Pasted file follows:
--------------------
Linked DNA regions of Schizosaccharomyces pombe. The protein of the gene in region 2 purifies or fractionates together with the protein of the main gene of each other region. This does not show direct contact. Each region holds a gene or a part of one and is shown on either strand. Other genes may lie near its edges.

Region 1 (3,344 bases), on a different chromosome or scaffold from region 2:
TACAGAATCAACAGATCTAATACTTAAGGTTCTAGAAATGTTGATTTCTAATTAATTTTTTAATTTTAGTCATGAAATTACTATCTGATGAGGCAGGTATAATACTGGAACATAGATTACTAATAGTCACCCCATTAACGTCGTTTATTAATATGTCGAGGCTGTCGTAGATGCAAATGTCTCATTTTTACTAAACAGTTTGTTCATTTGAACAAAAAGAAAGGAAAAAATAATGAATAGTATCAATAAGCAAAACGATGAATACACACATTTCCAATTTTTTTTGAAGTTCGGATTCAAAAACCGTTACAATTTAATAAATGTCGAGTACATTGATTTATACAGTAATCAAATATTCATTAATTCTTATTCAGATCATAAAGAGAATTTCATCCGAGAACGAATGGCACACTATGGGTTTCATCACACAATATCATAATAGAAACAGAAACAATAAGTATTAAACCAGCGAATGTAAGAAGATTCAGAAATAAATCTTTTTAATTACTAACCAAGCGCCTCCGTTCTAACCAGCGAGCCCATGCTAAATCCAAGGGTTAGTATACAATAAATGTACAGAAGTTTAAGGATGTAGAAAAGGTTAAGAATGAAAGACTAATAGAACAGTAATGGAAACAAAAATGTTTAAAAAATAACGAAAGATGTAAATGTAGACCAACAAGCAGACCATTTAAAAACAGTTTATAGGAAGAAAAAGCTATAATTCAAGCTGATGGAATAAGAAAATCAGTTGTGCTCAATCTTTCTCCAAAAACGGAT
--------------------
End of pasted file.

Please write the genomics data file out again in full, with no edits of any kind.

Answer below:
Linked DNA regions of Schizosaccharomyces pombe. The protein of the gene in region 2 purifies or fractionates together with the protein of the main gene of each other region. This does not show direct contact. Each region holds a gene or a part of one and is shown on either strand. Other genes may lie near its edges.

Region 1 (3,344 bases), on a different chromosome or scaffold from region 2:
TACAGAATCAACAGATCTAATACTTAAGGTTCTAGAAATGTTGATTTCTAATTAATTTTTTAATTTTAGTCATGAAATTACTATCTGATGAGGCAGGTATAATACTGGAACATAGATTACTAATAGTCACCCCATTAACGTCGTTTATTAATATGTCGAGGCTGTCGTAGATGCAAATGTCTCATTTTTACTAAACAGTTTGTTCATTTGAACAAAAAGAAAGGAAAAAATAATGAATAGTATCAATAAGCAAAACGATGAATACACACATTTCCAATTTTTTTTGAAGTTCGGATTCAAAAACCGTTACAATTTAATAAATGTCGAGTACATTGATTTATACAGTAATCAAATATTCATTAATTCTTATTCAGATCATAAAGAGAATTTCATCCGAGAACGAATGGCACACTATGGGTTTCATCACACAATATCATAATAGAAACAGAAACAATAAGTATTAAACCAGCGAATGTAAGAAGATTCAGAAATAAATCTTTTTAATTACTAACCAAGCGCCTCCGTTCTAACCAGCGAGCCCATGCTAAATCCAAGGGTTAGTATACAATAAATGTACAGAAGTTTAAGGATGTAGAAAAGGTTAAGAATGAAAGACTAATAGAACAGTAATGGAAACAAAAATGTTTAAAAAATAACGAAAGATGTAAATGTAGACCAACAAGCAGACCATTTAAAAACAGTTTATAGGAAGAAAAAGCTATAATTCAAGCTGATGGAATAAGAAAATCAGTTGTGCTCAATCTTTCTCCAAAAACGGAT